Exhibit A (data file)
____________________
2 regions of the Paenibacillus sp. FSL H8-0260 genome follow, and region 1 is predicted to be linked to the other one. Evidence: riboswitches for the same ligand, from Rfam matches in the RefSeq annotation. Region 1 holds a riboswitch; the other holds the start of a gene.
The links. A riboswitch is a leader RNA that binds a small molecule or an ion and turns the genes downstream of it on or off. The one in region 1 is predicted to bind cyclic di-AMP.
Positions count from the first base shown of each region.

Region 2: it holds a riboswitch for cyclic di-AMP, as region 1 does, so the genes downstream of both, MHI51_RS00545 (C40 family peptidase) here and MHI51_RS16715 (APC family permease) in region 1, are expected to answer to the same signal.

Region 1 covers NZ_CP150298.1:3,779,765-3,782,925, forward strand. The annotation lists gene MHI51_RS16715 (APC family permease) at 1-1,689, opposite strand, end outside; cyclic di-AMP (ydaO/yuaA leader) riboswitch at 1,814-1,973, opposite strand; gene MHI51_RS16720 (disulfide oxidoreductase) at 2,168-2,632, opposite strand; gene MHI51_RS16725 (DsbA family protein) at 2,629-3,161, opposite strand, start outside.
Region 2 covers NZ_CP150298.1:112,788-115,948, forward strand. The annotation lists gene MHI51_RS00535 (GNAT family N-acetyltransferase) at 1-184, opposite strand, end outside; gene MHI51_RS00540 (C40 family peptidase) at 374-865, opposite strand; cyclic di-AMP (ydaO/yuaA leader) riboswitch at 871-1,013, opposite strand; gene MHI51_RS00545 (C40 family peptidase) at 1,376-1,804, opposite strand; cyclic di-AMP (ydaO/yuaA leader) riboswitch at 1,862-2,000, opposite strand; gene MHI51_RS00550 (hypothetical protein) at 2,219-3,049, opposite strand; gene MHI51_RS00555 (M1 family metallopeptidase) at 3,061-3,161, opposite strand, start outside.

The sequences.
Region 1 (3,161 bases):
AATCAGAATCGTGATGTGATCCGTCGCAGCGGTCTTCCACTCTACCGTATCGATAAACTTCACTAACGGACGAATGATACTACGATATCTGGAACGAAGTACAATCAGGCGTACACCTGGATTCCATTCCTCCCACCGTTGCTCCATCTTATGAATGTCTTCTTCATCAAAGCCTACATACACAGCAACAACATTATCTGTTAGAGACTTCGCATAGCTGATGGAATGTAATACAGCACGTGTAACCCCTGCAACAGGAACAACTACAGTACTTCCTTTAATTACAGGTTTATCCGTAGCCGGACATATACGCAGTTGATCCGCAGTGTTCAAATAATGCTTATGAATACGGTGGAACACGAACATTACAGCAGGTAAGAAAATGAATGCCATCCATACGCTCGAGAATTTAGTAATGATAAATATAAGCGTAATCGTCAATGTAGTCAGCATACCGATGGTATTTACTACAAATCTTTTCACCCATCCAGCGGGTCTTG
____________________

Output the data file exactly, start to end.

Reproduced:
2 regions of the Paenibacillus sp. FSL H8-0260 genome follow, and region 1 is predicted to be linked to the other one. Evidence: riboswitches for the same ligand, from Rfam matches in the RefSeq annotation. Region 1 holds a riboswitch; the other holds the start of a gene.
The links. A riboswitch is a leader RNA that binds a small molecule or an ion and turns the genes downstream of it on or off. The one in region 1 is predicted to bind cyclic di-AMP.
Positions count from the first base shown of each region.

Region 2: it holds a riboswitch for cyclic di-AMP, as region 1 does, so the genes downstream of both, MHI51_RS00545 (C40 family peptidase) here and MHI51_RS16715 (APC family permease) in region 1, are expected to answer to the same signal.

Region 1 covers NZ_CP150298.1:3,779,765-3,782,925, forward strand. The annotation lists gene MHI51_RS16715 (APC family permease) at 1-1,689, opposite strand, end outside; cyclic di-AMP (ydaO/yuaA leader) riboswitch at 1,814-1,973, opposite strand; gene MHI51_RS16720 (disulfide oxidoreductase) at 2,168-2,632, opposite strand; gene MHI51_RS16725 (DsbA family protein) at 2,629-3,161, opposite strand, start outside.
Region 2 covers NZ_CP150298.1:112,788-115,948, forward strand. The annotation lists gene MHI51_RS00535 (GNAT family N-acetyltransferase) at 1-184, opposite strand, end outside; gene MHI51_RS00540 (C40 family peptidase) at 374-865, opposite strand; cyclic di-AMP (ydaO/yuaA leader) riboswitch at 871-1,013, opposite strand; gene MHI51_RS00545 (C40 family peptidase) at 1,376-1,804, opposite strand; cyclic di-AMP (ydaO/yuaA leader) riboswitch at 1,862-2,000, opposite strand; gene MHI51_RS00550 (hypothetical protein) at 2,219-3,049, opposite strand; gene MHI51_RS00555 (M1 family metallopeptidase) at 3,061-3,161, opposite strand, start outside.

The sequences.
Region 1 (3,161 bases):
AATCAGAATCGTGATGTGATCCGTCGCAGCGGTCTTCCACTCTACCGTATCGATAAACTTCACTAACGGACGAATGATACTACGATATCTGGAACGAAGTACAATCAGGCGTACACCTGGATTCCATTCCTCCCACCGTTGCTCCATCTTATGAATGTCTTCTTCATCAAAGCCTACATACACAGCAACAACATTATCTGTTAGAGACTTCGCATAGCTGATGGAATGTAATACAGCACGTGTAACCCCTGCAACAGGAACAACTACAGTACTTCCTTTAATTACAGGTTTATCCGTAGCCGGACATATACGCAGTTGATCCGCAGTGTTCAAATAATGCTTATGAATACGGTGGAACACGAACATTACAGCAGGTAAGAAAATGAATGCCATCCATACGCTCGAGAATTTAGTAATGATAAATATAAGCGTAATCGTCAATGTAGTCAGCATACCGATGGTATTTACTACAAATCTTTTCACCCATCCAGCGGGTCTTG